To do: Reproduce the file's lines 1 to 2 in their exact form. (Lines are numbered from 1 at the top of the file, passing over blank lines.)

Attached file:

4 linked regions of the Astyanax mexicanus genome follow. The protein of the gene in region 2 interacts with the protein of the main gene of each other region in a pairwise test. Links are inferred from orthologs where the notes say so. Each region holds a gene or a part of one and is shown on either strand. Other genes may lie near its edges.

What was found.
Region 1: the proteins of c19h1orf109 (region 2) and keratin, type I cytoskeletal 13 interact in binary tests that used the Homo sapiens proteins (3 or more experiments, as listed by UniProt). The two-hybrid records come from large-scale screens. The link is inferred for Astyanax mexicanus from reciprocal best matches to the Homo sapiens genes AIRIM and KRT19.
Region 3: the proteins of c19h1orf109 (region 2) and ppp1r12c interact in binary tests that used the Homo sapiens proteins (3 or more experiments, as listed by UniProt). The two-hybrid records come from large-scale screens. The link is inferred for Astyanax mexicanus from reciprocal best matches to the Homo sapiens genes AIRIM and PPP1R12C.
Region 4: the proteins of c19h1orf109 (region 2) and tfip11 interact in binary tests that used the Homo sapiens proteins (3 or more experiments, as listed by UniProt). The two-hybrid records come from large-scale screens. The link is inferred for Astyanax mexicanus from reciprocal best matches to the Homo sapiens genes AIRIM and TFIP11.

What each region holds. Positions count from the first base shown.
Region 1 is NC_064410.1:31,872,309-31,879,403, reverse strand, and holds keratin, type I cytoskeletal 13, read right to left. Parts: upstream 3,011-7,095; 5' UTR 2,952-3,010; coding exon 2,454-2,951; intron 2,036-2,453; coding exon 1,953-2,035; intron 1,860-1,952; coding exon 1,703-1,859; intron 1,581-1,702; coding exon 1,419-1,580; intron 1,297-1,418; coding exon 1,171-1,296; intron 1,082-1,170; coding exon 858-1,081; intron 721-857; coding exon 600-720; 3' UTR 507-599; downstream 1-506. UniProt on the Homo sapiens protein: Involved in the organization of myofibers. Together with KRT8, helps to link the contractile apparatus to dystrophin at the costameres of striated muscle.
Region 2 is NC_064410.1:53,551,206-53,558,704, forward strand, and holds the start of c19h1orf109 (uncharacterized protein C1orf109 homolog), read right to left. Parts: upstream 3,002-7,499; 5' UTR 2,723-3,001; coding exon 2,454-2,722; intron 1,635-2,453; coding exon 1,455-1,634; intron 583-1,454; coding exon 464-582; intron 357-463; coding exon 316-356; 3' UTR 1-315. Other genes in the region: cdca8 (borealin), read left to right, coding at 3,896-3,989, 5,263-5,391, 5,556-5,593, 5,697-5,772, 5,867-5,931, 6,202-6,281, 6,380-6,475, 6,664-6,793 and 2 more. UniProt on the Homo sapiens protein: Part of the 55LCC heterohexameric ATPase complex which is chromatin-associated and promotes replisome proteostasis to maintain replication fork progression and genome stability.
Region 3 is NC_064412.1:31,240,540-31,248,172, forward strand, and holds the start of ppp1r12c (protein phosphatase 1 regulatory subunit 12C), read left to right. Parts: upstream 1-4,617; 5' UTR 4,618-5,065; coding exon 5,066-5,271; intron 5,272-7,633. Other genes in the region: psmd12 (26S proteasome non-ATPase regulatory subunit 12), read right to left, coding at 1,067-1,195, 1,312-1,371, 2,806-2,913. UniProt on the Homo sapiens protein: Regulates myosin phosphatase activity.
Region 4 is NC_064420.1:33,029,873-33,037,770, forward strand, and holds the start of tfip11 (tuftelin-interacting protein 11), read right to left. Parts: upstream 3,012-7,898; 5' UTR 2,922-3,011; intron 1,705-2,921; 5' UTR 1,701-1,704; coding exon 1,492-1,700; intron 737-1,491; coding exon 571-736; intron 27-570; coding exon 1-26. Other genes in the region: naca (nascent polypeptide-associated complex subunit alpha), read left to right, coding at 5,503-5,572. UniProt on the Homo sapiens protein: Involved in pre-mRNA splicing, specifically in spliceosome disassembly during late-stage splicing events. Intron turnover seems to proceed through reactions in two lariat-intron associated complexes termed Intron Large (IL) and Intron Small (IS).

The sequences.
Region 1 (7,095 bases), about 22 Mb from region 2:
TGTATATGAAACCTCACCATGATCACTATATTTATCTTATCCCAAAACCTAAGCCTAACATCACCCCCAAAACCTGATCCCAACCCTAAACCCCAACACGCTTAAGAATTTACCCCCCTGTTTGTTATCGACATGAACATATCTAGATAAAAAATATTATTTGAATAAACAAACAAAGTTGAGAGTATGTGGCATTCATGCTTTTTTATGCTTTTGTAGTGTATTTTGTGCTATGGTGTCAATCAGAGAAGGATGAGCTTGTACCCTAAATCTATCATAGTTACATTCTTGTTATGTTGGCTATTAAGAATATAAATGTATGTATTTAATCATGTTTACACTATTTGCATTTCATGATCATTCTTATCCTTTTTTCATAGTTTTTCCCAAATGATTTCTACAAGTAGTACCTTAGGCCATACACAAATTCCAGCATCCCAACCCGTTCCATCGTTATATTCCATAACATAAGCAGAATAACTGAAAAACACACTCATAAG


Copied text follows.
4 linked regions of the Astyanax mexicanus genome follow. The protein of the gene in region 2 interacts with the protein of the main gene of each other region in a pairwise test. Links are inferred from orthologs where the notes say so. Each region holds a gene or a part of one and is shown on either strand. Other genes may lie near its edges.

What was found.